When a court makes a decision about custody, parent access, and other aspects related to the custody and care of a child, the court’s decision must be based on what is in the best interests of the child. In H.K. v R.C., the Supreme Court, New York County, was asked to decide whether a parent’s request to relocate over the objection of the noncustodial parent was in the best interests of the child.
The parties have a parenting agreement dated October 28, 2015 (the “Agreement”), which was incorporated into the Judgment of Divorce that was signed on September 19, 2016. Under its terms, the parties have joint legal custody of the child, but it is specified that the child is to “reside primarily with the Mother.” The Agreement provides father with a regular access schedule of alternate weekends, along with one weekly weekday dinner. It also entitles him to substantial holiday and vacation parenting time.
At the time the parties entered into the Agreement, the mother and child were residing in the Upper West Side apartment where the parties lived during the marriage, while the mother had lived in Livingston, New Jersey, a suburban community some 25 miles west of New York. The father’s alternate weekend access takes place in Livingston, requiring him to drive back and forth each time to do the pick-ups and drop-offs. The weekly dinners occured in Manhattan.
Included in the Agreement was a relocation clause which prevented the mother from relocating outside of Manhattan without the father’s consent or an order of the Court. On January 4, 2021, the mother sent an email to father letting him know that she had made plans to relocate to Scarsdale. She stated that the reasons for this plan was that COVID-19 had devastated New York City, resulting in thousands of families leaving the city, including more than 100 students from child’s school. She stated that she was concerned about the lasting damage to the public school system and how it would negatively impact the child and his future. She felt that Scarsdale would be a better place to meet the education and social needs of their child. She also noted the Scarsdale also was convenient for her commute to work to Manhattan. She also suggested a modification to the Agreement such that she would assume responsibility for transporting the child to and from Livingston on one of the alternate access weekends each month.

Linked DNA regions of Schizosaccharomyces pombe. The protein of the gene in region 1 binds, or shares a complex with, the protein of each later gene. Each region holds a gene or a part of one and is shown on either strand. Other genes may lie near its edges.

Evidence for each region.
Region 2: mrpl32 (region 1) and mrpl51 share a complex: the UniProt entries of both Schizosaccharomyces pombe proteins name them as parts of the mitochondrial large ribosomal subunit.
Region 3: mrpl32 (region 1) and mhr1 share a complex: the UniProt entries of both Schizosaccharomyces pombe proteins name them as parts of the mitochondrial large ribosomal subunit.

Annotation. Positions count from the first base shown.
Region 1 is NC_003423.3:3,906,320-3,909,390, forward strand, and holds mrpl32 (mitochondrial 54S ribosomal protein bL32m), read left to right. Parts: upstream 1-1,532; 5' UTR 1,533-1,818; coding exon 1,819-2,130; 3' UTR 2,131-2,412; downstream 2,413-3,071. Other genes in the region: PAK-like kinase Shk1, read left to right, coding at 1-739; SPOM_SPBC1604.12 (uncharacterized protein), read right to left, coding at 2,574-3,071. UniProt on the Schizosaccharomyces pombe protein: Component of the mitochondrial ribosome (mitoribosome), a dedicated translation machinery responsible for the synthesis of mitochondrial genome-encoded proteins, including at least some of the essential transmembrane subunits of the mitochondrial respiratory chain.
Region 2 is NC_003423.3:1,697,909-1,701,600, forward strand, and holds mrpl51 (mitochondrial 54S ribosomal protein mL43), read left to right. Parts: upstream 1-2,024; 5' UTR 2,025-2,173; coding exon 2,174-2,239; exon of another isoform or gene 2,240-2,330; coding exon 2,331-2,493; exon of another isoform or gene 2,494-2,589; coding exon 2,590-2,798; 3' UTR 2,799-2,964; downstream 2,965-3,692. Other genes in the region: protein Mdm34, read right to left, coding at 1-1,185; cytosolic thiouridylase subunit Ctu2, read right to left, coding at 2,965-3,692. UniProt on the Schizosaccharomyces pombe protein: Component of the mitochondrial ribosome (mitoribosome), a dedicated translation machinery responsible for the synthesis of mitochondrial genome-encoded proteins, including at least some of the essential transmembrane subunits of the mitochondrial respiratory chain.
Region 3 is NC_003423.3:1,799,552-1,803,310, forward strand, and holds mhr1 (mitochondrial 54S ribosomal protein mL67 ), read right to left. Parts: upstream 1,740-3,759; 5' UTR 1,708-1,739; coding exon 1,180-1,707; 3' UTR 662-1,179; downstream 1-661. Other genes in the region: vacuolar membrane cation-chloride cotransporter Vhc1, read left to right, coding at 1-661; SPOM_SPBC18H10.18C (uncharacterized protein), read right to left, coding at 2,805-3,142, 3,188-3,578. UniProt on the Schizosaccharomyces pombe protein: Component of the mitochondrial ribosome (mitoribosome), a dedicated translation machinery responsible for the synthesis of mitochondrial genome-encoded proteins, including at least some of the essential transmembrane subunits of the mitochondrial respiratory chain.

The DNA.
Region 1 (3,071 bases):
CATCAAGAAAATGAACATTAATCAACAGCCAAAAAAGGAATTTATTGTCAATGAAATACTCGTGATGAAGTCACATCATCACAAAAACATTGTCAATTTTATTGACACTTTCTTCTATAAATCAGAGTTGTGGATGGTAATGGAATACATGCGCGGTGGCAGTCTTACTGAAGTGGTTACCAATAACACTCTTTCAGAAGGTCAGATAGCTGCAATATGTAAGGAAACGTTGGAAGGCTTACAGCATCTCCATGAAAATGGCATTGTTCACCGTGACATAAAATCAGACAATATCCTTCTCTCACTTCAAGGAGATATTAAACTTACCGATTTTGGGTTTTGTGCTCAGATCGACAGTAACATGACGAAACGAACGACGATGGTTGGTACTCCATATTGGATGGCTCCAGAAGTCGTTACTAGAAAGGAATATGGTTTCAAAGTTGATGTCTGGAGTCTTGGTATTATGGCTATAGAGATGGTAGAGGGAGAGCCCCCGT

The father refused to consent to the relocation and suggested that they relocate to Livingston instead. As result, the mother sought court permission to do so by filing an Order to Show Cause on March 8, 2021.
When determining whether a parent should be permitted to relocate with the child, the court must first and foremost consider what is in the best interests of the child. However, the courts now that a multifaced “best interests” approach. Such an approach requires the court to consider a range of factors such as each parent’s respective reasons for moving and opposing the move, and the degree to which the custodial parent’s and the child’s life may be enhanced economically, emotionally, and educationally. See Matter of Tropea v Tropea, 87 NY2d 727 (1996)
The two main reasons that the mother wants to move to Scarsdale are wanting to escape the problems that COVID has caused Manhattan and seeking the benefits of suburban life. The court dismissed the COVID reason. In the time since the mother petitioned the court to move to Scarsdale, the environment in Manhattan has changed. Because of vaccinations, schools and businesses have reopened, and things are looking quite different. As a result, the court viewed COVID as a nonfactor. Looking at the suburban life factor, the court noted that the father, by moving to Livingston, NJ, recognized the advantages of the suburban life and did not have to make a judgement as to whether suburban life is better than city life.
Next the court considered each parent’s respective reasons for seeking or opposing the move. The mother’s reasons centered on what she felt was in the best interests of the child, while the father seemed to focus more on his own convenience. While the mother and child relocating to Scarsdale would make the father’s life somewhat more difficult, there is nothing to indicate that it would make it unduly difficult.
In the final analysis, the proposed move here of 20 miles will have little to no impact on either the quality or quantity of father’s parenting time with the child. This, coupled with the other factors that have been discussed, compelled the court to conclude that the proposed location was in the child’s best interests and should be allowed.